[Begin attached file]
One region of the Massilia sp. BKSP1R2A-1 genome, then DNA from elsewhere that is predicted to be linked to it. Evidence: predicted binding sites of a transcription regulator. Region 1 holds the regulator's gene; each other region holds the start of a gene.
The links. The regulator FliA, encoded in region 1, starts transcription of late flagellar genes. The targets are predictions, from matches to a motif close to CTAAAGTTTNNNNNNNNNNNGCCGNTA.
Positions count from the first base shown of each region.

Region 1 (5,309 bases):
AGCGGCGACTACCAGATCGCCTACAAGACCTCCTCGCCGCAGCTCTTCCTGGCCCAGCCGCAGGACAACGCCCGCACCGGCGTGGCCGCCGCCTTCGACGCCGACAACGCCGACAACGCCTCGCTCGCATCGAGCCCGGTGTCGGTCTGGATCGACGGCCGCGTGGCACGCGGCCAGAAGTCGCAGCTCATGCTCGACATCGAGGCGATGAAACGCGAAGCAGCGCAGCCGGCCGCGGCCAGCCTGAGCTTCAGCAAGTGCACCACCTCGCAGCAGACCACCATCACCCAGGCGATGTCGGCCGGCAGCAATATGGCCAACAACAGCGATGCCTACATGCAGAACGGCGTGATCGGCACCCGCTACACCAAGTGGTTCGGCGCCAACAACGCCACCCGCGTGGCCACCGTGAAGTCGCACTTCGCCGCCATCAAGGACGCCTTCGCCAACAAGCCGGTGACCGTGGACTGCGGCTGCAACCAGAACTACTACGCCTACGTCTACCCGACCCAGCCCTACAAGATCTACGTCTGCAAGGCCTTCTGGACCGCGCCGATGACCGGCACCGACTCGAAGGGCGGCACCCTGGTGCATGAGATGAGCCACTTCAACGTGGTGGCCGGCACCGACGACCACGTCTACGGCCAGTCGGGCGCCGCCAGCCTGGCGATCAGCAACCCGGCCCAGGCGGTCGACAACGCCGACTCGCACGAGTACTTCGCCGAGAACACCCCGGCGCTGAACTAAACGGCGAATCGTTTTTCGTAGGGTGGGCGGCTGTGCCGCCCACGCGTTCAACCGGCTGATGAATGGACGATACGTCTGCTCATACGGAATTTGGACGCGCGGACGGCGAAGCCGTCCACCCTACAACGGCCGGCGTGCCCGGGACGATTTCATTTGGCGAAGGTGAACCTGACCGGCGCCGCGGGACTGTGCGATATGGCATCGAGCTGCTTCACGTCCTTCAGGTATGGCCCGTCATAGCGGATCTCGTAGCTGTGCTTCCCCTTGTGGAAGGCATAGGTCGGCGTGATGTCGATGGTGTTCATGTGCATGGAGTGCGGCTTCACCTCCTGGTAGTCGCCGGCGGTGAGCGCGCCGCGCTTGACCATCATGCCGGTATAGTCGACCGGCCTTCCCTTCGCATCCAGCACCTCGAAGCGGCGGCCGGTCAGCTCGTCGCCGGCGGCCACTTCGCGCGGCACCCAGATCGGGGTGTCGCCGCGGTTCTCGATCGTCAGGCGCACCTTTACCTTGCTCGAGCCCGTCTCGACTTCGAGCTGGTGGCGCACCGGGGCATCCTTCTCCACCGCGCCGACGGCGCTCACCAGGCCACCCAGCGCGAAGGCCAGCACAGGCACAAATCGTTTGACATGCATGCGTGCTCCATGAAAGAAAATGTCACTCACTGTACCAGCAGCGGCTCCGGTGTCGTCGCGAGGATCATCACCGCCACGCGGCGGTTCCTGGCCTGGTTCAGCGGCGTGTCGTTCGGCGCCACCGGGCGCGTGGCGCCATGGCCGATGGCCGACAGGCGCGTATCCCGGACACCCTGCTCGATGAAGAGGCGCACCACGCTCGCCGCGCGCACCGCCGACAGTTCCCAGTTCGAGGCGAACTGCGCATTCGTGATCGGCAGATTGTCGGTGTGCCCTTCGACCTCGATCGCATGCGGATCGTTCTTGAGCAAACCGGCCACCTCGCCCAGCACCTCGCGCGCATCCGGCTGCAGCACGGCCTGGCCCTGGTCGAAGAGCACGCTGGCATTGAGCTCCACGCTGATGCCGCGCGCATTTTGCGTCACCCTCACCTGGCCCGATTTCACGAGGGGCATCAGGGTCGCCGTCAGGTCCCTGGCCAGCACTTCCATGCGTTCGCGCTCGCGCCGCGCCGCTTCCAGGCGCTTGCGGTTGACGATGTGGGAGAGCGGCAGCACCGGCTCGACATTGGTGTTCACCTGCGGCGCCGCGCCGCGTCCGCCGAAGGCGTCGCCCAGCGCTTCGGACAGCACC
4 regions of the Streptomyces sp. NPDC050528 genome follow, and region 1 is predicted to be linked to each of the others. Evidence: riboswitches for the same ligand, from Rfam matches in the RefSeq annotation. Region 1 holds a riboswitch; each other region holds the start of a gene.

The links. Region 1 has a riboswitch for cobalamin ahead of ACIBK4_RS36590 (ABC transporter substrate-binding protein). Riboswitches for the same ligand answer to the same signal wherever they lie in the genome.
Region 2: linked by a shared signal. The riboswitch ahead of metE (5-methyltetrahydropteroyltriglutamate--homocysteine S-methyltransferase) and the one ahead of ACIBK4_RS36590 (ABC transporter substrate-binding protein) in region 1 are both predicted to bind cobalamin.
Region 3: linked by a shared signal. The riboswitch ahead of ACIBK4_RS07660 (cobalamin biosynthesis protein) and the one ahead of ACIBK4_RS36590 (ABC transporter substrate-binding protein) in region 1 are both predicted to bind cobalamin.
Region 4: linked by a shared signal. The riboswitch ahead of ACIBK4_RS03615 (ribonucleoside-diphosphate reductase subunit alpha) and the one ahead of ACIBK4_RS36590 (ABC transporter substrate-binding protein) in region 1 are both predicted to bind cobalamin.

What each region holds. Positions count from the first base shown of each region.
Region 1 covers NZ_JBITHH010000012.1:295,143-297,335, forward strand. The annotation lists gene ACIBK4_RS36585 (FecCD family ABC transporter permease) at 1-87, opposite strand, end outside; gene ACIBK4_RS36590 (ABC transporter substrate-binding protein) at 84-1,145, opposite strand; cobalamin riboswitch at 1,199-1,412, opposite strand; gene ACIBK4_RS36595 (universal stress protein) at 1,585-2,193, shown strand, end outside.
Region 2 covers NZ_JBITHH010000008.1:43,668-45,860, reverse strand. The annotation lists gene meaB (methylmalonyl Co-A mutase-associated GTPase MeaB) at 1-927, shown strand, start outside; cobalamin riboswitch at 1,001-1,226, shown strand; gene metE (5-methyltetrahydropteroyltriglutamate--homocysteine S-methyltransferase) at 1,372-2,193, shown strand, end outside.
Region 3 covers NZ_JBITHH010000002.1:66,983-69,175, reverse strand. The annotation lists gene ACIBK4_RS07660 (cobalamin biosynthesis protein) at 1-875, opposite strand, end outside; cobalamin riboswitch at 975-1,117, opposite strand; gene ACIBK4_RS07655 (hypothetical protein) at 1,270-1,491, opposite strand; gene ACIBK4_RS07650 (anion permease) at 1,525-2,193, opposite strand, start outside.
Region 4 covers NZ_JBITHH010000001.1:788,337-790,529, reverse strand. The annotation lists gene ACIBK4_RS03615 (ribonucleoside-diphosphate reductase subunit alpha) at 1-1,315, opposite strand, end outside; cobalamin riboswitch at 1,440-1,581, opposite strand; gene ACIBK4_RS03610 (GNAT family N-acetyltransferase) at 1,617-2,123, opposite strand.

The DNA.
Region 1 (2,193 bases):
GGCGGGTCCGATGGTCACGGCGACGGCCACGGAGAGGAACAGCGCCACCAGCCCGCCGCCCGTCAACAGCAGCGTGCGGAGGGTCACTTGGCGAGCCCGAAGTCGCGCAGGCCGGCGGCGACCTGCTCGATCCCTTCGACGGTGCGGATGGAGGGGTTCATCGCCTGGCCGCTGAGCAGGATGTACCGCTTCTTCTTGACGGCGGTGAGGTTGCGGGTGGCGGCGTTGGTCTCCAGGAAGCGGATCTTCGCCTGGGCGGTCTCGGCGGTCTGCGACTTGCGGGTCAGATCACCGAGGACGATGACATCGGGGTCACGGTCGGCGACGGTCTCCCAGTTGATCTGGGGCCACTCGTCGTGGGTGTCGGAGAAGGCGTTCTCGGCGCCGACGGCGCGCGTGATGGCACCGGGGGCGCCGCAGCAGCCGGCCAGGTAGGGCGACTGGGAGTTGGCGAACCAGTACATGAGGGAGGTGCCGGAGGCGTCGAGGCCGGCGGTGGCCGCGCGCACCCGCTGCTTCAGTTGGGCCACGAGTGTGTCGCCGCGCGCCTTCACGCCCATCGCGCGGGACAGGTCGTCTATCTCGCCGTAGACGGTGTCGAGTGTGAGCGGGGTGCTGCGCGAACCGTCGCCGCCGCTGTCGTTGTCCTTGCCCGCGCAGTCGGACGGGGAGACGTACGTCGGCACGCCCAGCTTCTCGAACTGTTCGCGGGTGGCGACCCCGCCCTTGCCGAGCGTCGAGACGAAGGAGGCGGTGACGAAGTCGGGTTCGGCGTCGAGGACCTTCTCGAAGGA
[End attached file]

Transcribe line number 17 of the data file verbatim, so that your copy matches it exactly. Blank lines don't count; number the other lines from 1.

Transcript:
Region 1 (2,193 bases):